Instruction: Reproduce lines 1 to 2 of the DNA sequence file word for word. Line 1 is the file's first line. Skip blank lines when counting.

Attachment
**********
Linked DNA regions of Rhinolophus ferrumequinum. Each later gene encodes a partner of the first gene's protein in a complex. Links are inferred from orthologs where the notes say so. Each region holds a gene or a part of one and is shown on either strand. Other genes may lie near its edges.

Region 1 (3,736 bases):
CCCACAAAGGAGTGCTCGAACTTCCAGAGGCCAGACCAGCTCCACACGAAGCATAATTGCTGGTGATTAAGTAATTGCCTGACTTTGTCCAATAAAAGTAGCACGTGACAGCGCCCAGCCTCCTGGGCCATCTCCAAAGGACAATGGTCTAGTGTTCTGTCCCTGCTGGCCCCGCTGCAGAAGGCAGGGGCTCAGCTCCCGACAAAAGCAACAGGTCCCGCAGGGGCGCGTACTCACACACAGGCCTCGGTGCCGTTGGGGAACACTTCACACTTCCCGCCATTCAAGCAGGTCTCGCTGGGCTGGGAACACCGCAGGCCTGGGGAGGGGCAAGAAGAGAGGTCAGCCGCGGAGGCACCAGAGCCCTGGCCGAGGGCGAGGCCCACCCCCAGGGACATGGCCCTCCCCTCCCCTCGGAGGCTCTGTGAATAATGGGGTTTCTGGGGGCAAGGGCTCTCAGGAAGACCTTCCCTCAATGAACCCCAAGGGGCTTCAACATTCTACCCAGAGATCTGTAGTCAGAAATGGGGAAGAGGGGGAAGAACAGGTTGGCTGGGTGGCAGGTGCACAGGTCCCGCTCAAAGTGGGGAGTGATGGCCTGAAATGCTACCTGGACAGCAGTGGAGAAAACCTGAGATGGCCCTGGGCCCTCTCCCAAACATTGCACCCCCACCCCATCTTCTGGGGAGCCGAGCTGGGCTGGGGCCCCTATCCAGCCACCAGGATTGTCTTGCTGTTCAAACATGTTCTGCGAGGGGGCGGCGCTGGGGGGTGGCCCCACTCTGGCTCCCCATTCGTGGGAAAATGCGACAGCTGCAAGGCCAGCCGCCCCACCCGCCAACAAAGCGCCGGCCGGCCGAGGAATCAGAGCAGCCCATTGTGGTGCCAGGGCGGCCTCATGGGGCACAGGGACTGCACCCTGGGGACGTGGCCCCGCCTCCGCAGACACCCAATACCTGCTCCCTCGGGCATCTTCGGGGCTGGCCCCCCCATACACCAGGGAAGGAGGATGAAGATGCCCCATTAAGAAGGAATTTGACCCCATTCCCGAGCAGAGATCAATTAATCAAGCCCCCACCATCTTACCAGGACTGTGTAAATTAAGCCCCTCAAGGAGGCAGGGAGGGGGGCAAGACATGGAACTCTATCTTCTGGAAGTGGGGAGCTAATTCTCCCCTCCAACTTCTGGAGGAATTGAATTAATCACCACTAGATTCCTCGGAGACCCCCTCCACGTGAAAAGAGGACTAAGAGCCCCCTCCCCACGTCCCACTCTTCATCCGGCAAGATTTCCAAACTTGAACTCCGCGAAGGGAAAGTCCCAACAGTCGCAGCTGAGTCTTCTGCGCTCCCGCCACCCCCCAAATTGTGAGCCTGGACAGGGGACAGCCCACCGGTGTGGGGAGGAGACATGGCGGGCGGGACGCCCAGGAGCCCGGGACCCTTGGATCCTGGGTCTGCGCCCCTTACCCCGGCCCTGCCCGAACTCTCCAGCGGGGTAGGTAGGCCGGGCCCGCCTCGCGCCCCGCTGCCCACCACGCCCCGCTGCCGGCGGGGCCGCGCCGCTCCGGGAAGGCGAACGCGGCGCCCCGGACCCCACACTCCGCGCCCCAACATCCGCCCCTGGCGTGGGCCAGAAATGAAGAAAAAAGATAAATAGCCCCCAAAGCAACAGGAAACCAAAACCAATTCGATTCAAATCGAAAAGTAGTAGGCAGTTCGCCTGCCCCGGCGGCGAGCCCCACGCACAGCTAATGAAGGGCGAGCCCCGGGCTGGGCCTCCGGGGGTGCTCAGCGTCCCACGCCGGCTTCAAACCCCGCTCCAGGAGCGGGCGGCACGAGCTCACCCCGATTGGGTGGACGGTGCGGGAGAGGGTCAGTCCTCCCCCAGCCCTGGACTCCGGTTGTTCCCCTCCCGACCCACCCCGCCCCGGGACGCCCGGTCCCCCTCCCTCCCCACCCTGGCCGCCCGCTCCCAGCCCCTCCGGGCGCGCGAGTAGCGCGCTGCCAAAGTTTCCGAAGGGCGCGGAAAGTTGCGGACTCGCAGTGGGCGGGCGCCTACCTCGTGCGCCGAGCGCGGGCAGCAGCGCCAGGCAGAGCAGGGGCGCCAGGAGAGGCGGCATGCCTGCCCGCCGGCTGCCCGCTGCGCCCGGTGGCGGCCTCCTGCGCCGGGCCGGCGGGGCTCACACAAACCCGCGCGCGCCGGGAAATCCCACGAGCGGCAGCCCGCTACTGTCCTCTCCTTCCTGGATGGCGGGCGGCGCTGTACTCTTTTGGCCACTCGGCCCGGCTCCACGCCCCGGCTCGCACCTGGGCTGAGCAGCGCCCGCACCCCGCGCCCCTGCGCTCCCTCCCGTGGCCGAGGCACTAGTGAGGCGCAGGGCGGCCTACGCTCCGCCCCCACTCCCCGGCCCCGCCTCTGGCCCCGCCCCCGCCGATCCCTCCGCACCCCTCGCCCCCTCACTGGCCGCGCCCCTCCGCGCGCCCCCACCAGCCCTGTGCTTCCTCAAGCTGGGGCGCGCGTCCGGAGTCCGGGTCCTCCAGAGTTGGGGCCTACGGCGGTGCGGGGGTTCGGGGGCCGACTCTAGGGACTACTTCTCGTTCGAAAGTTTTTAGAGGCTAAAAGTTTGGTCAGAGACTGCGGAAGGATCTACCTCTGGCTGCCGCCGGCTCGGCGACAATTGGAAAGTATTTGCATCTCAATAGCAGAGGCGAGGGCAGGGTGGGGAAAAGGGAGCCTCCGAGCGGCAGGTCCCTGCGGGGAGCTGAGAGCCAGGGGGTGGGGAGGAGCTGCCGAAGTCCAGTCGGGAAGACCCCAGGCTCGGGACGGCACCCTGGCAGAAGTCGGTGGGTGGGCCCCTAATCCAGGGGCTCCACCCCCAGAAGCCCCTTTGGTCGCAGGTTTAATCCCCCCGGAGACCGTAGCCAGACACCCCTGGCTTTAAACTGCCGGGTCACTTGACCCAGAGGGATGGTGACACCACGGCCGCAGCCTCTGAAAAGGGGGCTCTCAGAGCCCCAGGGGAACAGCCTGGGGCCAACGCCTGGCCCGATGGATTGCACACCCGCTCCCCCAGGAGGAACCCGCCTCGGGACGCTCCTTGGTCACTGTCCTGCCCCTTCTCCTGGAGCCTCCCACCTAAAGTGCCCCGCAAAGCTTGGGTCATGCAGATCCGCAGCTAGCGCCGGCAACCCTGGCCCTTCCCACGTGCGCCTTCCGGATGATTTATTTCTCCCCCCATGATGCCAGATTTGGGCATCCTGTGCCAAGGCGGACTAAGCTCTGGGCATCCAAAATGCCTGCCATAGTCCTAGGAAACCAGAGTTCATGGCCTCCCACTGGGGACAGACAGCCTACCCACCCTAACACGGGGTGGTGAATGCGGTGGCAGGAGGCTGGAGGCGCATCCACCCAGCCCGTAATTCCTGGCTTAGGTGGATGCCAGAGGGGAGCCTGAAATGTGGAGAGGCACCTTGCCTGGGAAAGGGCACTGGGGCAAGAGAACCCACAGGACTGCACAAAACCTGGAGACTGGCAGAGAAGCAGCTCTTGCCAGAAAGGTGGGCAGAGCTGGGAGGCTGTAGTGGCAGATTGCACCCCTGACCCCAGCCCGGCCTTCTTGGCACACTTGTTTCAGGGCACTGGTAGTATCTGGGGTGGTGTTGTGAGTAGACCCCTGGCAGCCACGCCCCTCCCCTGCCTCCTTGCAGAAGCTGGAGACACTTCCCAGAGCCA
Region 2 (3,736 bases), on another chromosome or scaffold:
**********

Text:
Linked DNA regions of Rhinolophus ferrumequinum. Each later gene encodes a partner of the first gene's protein in a complex. Links are inferred from orthologs where the notes say so. Each region holds a gene or a part of one and is shown on either strand. Other genes may lie near its edges.

Region 1 (3,736 bases):